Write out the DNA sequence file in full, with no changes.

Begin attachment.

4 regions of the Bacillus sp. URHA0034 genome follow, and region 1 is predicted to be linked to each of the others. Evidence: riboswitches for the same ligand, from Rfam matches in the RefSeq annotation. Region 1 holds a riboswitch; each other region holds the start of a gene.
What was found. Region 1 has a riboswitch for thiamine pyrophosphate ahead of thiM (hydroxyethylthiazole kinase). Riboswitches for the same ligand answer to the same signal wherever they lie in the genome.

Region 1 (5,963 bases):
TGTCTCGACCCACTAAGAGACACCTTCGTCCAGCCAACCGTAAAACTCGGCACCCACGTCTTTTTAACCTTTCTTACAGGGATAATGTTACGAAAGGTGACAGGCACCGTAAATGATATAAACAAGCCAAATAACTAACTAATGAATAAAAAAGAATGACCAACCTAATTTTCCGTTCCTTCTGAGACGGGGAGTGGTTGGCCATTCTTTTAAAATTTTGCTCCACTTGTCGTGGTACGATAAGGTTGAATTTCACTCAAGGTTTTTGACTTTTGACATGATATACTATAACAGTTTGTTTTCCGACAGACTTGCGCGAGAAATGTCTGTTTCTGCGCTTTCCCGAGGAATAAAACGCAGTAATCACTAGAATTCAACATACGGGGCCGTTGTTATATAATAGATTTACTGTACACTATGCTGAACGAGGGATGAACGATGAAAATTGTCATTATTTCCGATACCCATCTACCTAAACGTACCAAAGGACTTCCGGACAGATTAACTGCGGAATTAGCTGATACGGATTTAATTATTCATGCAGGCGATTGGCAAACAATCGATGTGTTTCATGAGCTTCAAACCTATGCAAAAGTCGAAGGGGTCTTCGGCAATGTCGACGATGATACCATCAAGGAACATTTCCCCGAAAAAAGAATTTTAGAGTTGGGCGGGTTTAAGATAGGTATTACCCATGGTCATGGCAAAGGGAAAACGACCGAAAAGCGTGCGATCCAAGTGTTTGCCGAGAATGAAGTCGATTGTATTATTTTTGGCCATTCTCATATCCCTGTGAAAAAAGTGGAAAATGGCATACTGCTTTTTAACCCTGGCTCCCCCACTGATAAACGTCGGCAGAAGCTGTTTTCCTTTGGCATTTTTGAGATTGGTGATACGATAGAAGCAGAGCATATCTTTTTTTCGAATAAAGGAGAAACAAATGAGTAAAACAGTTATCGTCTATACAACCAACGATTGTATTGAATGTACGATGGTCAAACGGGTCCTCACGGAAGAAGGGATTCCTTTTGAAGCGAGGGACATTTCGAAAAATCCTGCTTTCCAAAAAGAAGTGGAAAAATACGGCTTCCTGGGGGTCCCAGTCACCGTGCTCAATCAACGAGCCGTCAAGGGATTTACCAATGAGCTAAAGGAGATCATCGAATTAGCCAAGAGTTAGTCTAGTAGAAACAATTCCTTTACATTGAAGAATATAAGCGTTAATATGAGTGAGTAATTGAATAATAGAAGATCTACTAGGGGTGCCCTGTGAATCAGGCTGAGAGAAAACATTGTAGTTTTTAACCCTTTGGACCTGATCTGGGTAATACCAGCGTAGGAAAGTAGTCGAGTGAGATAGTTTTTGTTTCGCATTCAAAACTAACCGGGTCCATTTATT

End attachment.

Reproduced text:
4 regions of the Bacillus sp. URHA0034 genome follow, and region 1 is predicted to be linked to each of the others. Evidence: riboswitches for the same ligand, from Rfam matches in the RefSeq annotation. Region 1 holds a riboswitch; each other region holds the start of a gene.
What was found. Region 1 has a riboswitch for thiamine pyrophosphate ahead of thiM (hydroxyethylthiazole kinase). Riboswitches for the same ligand answer to the same signal wherever they lie in the genome.

Region 1 (5,963 bases):
TGTCTCGACCCACTAAGAGACACCTTCGTCCAGCCAACCGTAAAACTCGGCACCCACGTCTTTTTAACCTTTCTTACAGGGATAATGTTACGAAAGGTGACAGGCACCGTAAATGATATAAACAAGCCAAATAACTAACTAATGAATAAAAAAGAATGACCAACCTAATTTTCCGTTCCTTCTGAGACGGGGAGTGGTTGGCCATTCTTTTAAAATTTTGCTCCACTTGTCGTGGTACGATAAGGTTGAATTTCACTCAAGGTTTTTGACTTTTGACATGATATACTATAACAGTTTGTTTTCCGACAGACTTGCGCGAGAAATGTCTGTTTCTGCGCTTTCCCGAGGAATAAAACGCAGTAATCACTAGAATTCAACATACGGGGCCGTTGTTATATAATAGATTTACTGTACACTATGCTGAACGAGGGATGAACGATGAAAATTGTCATTATTTCCGATACCCATCTACCTAAACGTACCAAAGGACTTCCGGACAGATTAACTGCGGAATTAGCTGATACGGATTTAATTATTCATGCAGGCGATTGGCAAACAATCGATGTGTTTCATGAGCTTCAAACCTATGCAAAAGTCGAAGGGGTCTTCGGCAATGTCGACGATGATACCATCAAGGAACATTTCCCCGAAAAAAGAATTTTAGAGTTGGGCGGGTTTAAGATAGGTATTACCCATGGTCATGGCAAAGGGAAAACGACCGAAAAGCGTGCGATCCAAGTGTTTGCCGAGAATGAAGTCGATTGTATTATTTTTGGCCATTCTCATATCCCTGTGAAAAAAGTGGAAAATGGCATACTGCTTTTTAACCCTGGCTCCCCCACTGATAAACGTCGGCAGAAGCTGTTTTCCTTTGGCATTTTTGAGATTGGTGATACGATAGAAGCAGAGCATATCTTTTTTTCGAATAAAGGAGAAACAAATGAGTAAAACAGTTATCGTCTATACAACCAACGATTGTATTGAATGTACGATGGTCAAACGGGTCCTCACGGAAGAAGGGATTCCTTTTGAAGCGAGGGACATTTCGAAAAATCCTGCTTTCCAAAAAGAAGTGGAAAAATACGGCTTCCTGGGGGTCCCAGTCACCGTGCTCAATCAACGAGCCGTCAAGGGATTTACCAATGAGCTAAAGGAGATCATCGAATTAGCCAAGAGTTAGTCTAGTAGAAACAATTCCTTTACATTGAAGAATATAAGCGTTAATATGAGTGAGTAATTGAATAATAGAAGATCTACTAGGGGTGCCCTGTGAATCAGGCTGAGAGAAAACATTGTAGTTTTTAACCCTTTGGACCTGATCTGGGTAATACCAGCGTAGGAAAGTAGTCGAGTGAGATAGTTTTTGTTTCGCATTCAAAACTAACCGGGTCCATTTATT